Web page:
Project Hellraiser 4

Page 23


Previous Update

Time for another year end update.

After another year the weak link in the drive train was still the Alloy USA stub shafts. Near the end of 2008 I broke another one bringing my total broken to 3.  They all broke the same way, a clean break at the end of the yoke.  Typically you'd like the shaft to twist a little before letting go but these seem too brittle.  The Alloys were replaced with Superior stub shafts as Alloy USA went under late in the year leaving me and a few other hanging as far as their warranty goes (I had been waiting since early 2008 for a replacement stub from the 2nd break).

The sticky Creepy Crawlers are still going strong, January starts their 3rd season on my rig.  Other than a cut sidewall I have had no complaints with the tires although they are not quite as good as the Krawlers as far as grip goes. I did decide to get out the tire groover in December and added another .25" to their tread depth, something you typically can't do with the Krawlers as their outer edge typically wears down to the cords before the upper tread is fully gone..

I did finally manage to break something on the rear 14 bolt if you consider the driveshaft yokes part of the axle assembly.  This was really my fault, tagged a rock when trying to bump the rig up a wall.  Other than that break the completely stock 14 bolt continues to impress me with it's durability.

Judging by the looks of the rear driveshaft slip it looks to have seen lots of contact with stuff so I replaced the slip with my spare and picked up a yoke guard from great Lakes Off-road.  When the guard arrived I was amazed at it's size....

After having the guard powder coated I installed it and it looked a little more proportional on the axle.  I don't like how the lip hangs down below the lower bolt but there really isn't much else you could do.  I guess if I get hung up on it the guard is doing it's job.

The body panels are also a year old this January and looking a little worse for wear.  I decided it was time to freshen up the paint on the chassis so new panels were also on the agenda.

One of the tools I have access to at my new job is a CNC punch press which we used to punch out these tribal flames I had drawn up in Solidworks.

I was also able to buy a full sheet of 16 ga. steel thru my work and then had it sheared to size allowing me to make a single piece body panel.

After adding the front and rear tapers and foot clearance holes.

While pulling the body panels I noticed gear bags that I had hung in various spots around the buggy were all coming apart due to the heat and constant bouncing.  In an effort to consolidate some of the heavier items I am adding a storage box next to the rear seat.  I had a tall ammo box that would maximize the storage room but I still ended up cutting it down in size to keep the top below the beltline of the buggy.

I formed a mounting bar from some steel strap I had on hand.  There is also another mounting tab up towards the top to steady the box.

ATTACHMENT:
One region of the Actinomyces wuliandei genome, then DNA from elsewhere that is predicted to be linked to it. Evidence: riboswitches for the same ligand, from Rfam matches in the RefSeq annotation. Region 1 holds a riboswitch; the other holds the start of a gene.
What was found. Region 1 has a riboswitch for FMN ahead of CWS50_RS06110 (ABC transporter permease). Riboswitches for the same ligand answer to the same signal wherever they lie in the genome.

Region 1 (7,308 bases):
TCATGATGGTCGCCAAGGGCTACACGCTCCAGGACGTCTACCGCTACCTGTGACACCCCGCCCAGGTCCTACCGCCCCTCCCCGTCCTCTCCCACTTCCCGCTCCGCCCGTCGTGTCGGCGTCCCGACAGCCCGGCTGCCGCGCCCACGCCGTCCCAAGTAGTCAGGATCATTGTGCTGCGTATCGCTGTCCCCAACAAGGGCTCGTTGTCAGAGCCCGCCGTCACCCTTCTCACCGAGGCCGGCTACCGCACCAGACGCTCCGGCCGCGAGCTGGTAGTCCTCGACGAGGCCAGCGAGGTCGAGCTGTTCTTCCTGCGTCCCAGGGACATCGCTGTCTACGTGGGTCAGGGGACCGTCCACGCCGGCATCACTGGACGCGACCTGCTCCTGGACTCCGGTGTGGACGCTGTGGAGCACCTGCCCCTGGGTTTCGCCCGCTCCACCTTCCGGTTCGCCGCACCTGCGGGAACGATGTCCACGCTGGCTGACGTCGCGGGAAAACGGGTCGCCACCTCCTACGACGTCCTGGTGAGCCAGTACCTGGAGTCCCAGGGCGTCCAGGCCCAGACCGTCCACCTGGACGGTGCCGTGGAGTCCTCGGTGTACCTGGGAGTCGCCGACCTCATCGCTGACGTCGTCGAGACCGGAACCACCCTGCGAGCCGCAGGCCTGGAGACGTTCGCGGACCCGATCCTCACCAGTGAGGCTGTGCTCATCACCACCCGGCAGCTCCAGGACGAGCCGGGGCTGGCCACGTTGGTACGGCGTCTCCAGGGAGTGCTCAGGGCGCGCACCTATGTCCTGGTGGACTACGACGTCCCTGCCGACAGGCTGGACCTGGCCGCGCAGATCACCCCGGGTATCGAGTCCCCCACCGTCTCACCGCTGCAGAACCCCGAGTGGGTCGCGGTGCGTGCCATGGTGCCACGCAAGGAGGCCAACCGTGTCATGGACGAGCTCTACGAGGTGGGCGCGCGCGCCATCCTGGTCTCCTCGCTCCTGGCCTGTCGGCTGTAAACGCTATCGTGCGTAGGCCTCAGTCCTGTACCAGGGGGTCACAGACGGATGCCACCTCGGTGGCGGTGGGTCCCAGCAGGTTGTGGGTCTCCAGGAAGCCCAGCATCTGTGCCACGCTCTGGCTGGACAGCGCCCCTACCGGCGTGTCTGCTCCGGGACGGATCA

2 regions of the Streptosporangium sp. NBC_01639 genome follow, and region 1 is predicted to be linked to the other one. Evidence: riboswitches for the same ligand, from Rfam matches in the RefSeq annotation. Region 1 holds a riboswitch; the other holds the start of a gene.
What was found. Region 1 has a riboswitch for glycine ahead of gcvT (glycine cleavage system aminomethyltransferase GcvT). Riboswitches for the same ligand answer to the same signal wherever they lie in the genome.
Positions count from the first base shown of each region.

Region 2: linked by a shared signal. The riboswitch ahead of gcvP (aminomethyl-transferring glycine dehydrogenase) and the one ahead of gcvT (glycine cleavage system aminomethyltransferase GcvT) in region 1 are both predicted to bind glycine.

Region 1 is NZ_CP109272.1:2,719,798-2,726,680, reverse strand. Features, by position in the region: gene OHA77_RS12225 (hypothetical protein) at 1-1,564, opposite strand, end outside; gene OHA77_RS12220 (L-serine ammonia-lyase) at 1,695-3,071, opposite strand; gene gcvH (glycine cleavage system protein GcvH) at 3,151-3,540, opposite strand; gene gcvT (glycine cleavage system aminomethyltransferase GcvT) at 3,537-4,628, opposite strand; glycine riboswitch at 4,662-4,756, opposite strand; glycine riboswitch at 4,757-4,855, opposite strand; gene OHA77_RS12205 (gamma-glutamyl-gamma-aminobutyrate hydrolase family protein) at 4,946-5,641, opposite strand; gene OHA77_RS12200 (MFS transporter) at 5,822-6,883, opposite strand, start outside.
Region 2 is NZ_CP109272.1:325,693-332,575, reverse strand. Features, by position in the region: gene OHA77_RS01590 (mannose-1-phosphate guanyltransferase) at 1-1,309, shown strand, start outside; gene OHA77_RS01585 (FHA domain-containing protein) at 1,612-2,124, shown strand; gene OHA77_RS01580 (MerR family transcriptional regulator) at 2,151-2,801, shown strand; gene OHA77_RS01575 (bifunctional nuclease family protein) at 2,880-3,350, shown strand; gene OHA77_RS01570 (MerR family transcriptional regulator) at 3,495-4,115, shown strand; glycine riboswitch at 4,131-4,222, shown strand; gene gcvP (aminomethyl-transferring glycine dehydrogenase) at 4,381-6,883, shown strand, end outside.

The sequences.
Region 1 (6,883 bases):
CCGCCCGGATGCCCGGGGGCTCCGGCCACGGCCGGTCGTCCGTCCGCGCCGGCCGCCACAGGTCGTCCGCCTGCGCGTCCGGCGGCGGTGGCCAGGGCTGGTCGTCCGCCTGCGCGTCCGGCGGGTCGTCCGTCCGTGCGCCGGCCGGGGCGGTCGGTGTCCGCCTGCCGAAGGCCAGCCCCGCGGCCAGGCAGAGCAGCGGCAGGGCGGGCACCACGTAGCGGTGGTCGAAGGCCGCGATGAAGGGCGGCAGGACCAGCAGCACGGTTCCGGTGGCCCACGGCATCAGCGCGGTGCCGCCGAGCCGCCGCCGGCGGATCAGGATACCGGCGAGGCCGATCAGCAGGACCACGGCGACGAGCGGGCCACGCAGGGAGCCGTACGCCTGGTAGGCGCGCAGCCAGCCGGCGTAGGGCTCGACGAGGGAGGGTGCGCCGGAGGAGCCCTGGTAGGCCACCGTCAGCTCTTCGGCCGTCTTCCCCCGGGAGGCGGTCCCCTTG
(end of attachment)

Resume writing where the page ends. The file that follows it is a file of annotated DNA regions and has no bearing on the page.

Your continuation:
After a week off I was back on the body panels.  I added some flared holes to break up the large expanse of material then laid down a base coat of blue.  After letting that dry for a day I taped off the panel to add a black strip and to paint the flames silver.

I also went back to a flat hood, the old hood scoop really wasn't venting the engine compartment like I had hoped it would.

Measured weight with the front tires filled approximately halfway with water.

After my transmission mounts came loose the other weekend I figured it was time to add a transfer case support.  I had one on my old cast iron D300 case but when I swapped it for the billet Stak case the old mount no longer fit. The new billet case has an extra set of 3/6-16 tapped holes next to the outputs (front and rear) for use with an extra support.  I started by making a template for the base, then machined some spacers made from .625 x .120 wall DOM tubing.

Next I bent a flat piece of plate around the spacers.

The flat plate allowed me to re-use the old mounting arms with a few modifications to their length.  I added a brace between the two arms and then added some paint.

I have also had some heat issues.  Not sure if the motor is running hotter than before but I managed to melt another transmission shifter cable.  I am very limited in it's possible routing so it has to sit 3" away from the muffler at its closest point.  I am going to try wrapping the muffler with header wrap and will also build a heat shield to separate the muffler and lower belly pan. 

The last thing on my to-do list was to get the rear air bumps back on the buggy.  When I switched to the 14 bolt axle my previous mounting location was not compatible with the new axle truss.  I needed the bumps further outboard and much lower.  After some searching I found some extra tall bump cans on the PolyPerformance website.  These would allow me to keep the bump can tied into the chassis but still get the air bump down where it needed to be.

After welding everything together the air bumps would not fit into the cans so I came up with this reaming tool using a 2" hole saw and the arbor from my Harbor Freight tube notcher. After running this up and down the can for a while the bumps eventually slid right in.

At the axle end I started by building a base for the bump plate from some 2.00 x 4.00 rectangular steel tubing.  I eventually added some internal bracing made up of some 1.25 x .120 wall square steel tubing and then capped the ends. On top of this will sit some 3/8" thick steel plate, anything less  eventually dents unless you go with some hardened AR plate.

Articulation testing. 

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